The birth of neighborhood shopping: inThirty
August 17, 2011
Hi, my name’s Brian Lange, and I'm a co-op student working at Datascope. This is the story of InThirty, my summer project and our submission for the Apps For Metro Chicago contest.
Early this summer, we brainstormed possible projects to kick off my co-op at Datascope. We quickly zeroed in on doing something with the CTA's treasure trove of open data and began filling the whiteboard with ideas. We talked about using the Train and Bus Tracker data to find out which stations caused the most slowdowns, and even considered hooking up sensors to our windows (which are right by the Red, Brown and Purple Line tracks) to gather our own data.
An idea that came out of those early talks that we really latched on to was the idea of “neighborhood shopping”. When you have to move to a city, how do you decide where to live? Could picking a neighborhood to live in be as easy as picking out a TV on Newegg? We started to study some fantastic sites that partially address this question like NabeWise and WalkScore, and thought these sites could be improved upon by (i) allowing a user to choose their interests, and (ii) bringing more data into the equation.
I started off on the "neighborhood shopping" project by learning some Python (using Mark Pilgrim's Dive Into Python — a great resource if you're looking for one) and writing some short scripts to experiment with various modules and web APIs (like Yelp). These were early prototypes, but some of these scripts are still being used in our current implementation.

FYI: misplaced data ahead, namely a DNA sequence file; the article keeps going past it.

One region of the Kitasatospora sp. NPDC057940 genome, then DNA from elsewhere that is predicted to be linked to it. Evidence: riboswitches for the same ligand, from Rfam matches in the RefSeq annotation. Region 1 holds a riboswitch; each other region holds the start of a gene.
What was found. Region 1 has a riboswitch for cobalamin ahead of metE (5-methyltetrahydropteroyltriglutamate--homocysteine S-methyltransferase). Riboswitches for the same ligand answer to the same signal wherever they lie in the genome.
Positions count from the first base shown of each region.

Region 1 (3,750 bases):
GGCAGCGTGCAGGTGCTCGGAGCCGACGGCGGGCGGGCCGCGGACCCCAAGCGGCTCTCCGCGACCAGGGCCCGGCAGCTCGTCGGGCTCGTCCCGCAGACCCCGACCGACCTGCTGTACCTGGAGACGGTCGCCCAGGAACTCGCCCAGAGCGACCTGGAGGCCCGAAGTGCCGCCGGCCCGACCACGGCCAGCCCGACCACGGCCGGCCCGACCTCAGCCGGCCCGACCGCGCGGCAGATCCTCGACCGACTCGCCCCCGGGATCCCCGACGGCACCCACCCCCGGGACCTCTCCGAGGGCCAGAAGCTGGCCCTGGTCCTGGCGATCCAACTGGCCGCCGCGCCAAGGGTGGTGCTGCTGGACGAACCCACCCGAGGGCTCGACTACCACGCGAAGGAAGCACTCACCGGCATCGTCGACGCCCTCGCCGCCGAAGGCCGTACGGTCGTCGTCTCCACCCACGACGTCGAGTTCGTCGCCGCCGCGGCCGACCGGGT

After getting my feet wet, I turned towards the network science that is at the core of much of what Datascope does. The CTA transit system is a classic example of a directed network (so classic, in fact, that it was my professors' example in my Data Structures course at Northwestern. Shout out to Professor Horswill!). The train and bus stops act as the nodes of the network, and the edges connecting the nodes each have a travel time that acts as the weight. This network formulation makes it easy to apply some pretty cool algorithms to find the shortest path between any two stops, much like Google Maps.
It was around this time that we stumbled upon the Apps for Metro Chicago contest and decided we could enter our “neighborhood shopping” app. We started looking through the city data portal and decided parks would be something people would probably like to live near, and the city's park database gave us everything we needed. So after learning some basic Django web framework skills, I made our first iteration web app: ParkScore. Users could put in an address and choose a method of transportation, and ParkScore could tell them how many acres of parks were nearby and show you where they were. Relatively simple, but once again, an important part of our implementation today.
This “score” concept was great if you knew an address, but what if you didn't? Well, if you can find a score for one point, you can find it for many. We calculated “park scores” for over 30,000 points across the city, and then found the average score for each Chicago neighborhood by averaging the scores of each point inside that neighborhood's borders.
Once we had this data, we needed a way to display it. Inspired by some other map-based web apps like Mapnificent and Trulia, we decided on a minimal, map-only interface with a color coded heatmap overlay to show the neighborhood's average “scores” at a glance. At this point we had our current app and submission for the Apps for Metro Chicago contest: InThirty.
It's been a journey and a great learning experience already, and there are lots of features and data sets yet to be added that will bring InThirty closer and closer to our initial vision of a "neighborhood shopping" app. Check it out, leave feedback or requests in the comments below, and stay tuned — we'll know by Friday whether InThirty is a Transportation Round finalist in the Apps for Metro Chicago contest.